My initial reaction in hearing that the Army is in the process of creating a “courageous restraint” award, an award given to soldiers who restrain from using force that could endanger innocent lives, was worry. By incentivizing soldiers to not defend themselves with force where it’s warranted increases the chances of them being killed themselves.
In these conflicts the enemy lives amongst the people making it incredibly difficult to discern them easily. The enemy already has and will inevitably continue to increasingly push soldiers’ limits, proving their knowledge of the inner-workings of our military, a fact that we too often underestimate.
It is my belief that the creation of an award for or using current awards for “courageous restraint” is entirely unnecessary and, moreover, that it will ultimately prove to be detrimental to our troops.
I see no harm in commanders unofficially recognizing soldiers within their command for restraining themselves from using brute force as a first course of action. I believe, in fact, that this would help boost morale. However, solidifying these incentives within the official award system counters many of the ethos necessary for soldiers to have in order to effectively fight armed combatants.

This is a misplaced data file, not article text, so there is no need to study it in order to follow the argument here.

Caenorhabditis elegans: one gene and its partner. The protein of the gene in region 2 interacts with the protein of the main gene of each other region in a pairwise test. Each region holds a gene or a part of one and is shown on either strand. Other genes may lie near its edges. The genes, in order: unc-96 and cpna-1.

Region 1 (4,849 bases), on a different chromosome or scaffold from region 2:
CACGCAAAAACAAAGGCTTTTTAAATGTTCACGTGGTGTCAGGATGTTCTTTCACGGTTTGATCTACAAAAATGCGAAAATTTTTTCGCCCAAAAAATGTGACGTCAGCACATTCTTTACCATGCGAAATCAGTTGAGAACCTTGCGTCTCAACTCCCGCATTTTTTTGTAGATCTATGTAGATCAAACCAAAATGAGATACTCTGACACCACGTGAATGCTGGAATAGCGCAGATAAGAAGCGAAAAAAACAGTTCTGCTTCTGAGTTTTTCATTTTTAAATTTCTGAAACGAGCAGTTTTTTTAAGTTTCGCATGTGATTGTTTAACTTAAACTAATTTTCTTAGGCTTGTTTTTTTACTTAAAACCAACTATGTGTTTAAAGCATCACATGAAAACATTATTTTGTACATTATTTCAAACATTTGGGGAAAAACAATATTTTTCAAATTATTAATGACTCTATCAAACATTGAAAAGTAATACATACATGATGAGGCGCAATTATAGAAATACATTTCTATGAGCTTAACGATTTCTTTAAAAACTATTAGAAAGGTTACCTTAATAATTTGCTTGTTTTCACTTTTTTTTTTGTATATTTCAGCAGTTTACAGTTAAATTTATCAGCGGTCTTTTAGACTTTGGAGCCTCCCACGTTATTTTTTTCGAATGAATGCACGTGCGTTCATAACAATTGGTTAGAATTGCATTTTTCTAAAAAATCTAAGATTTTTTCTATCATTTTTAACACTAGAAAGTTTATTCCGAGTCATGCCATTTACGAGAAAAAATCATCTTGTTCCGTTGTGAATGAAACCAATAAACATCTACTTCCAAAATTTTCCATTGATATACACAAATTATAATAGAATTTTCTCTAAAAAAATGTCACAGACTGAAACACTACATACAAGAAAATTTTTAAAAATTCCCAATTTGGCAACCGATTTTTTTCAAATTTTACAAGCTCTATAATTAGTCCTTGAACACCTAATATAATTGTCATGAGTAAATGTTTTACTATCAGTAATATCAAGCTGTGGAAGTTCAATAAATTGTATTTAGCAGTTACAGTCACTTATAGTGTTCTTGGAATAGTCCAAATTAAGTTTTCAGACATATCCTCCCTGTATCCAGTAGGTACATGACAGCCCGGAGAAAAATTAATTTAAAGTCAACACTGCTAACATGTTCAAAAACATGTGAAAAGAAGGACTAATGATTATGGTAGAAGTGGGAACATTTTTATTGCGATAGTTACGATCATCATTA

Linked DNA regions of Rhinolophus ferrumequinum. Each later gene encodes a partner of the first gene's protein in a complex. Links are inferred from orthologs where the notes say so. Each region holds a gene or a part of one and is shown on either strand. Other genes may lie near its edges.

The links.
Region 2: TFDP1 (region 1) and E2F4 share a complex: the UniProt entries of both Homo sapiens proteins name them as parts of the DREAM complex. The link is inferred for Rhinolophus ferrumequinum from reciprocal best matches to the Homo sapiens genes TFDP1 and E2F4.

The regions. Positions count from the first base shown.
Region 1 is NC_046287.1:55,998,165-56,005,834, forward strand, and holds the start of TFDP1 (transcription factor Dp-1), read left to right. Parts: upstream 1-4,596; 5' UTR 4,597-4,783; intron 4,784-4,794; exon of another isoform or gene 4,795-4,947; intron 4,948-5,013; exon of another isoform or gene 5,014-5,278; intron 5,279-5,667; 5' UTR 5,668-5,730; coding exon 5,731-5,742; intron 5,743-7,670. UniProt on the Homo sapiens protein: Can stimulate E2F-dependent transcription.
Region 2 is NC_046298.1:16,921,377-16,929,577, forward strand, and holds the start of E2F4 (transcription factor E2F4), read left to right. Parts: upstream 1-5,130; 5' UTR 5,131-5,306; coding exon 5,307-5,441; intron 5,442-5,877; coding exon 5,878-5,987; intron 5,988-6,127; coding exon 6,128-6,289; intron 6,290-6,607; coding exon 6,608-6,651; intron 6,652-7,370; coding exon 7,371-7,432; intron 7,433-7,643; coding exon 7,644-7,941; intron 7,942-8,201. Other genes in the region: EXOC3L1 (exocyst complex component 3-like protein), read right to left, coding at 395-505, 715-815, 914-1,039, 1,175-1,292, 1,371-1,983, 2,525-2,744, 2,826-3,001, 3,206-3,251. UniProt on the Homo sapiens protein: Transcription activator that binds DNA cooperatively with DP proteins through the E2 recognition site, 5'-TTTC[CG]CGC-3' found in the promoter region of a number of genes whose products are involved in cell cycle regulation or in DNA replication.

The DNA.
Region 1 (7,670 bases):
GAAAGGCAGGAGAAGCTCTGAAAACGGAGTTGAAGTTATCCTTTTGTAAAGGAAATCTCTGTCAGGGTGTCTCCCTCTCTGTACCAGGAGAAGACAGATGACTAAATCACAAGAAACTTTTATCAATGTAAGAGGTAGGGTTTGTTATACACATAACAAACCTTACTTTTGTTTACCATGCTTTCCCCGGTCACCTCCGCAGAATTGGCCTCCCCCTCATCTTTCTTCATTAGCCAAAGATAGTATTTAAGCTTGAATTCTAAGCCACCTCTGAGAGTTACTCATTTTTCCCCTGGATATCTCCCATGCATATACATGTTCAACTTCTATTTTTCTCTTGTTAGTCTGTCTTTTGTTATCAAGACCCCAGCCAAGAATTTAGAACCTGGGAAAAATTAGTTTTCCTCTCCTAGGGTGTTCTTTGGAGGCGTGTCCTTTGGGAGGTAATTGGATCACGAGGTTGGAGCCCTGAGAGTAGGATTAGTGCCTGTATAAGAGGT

One way to address the issue of using lethal versus non-lethal force is revising the rules of engagement (ROE) when the situation on the ground changes. It has been enormously effective in addressing soldiers’ actions and responses to non-combatants in the combat zone.
I know from personal experience that changes to the ROE are quickly disseminated to all units to ensure immediate compliance. Any changes that have been made recently and changes that still need to be made to the ROE should be taught and re-taught to all soldiers, emphasizing its importance as well as incorporating much more of these ‘restraint’ scenarios, where soldiers are faced with decisions between lethal and non-lethal force, into training.
While I would not argue that American lives are more important than any other, I would argue that it is our duty to do whatever we can to protect the American soldiers who are voluntarily putting themselves in harms way. Incentivizing them to not protect themselves is not the answer.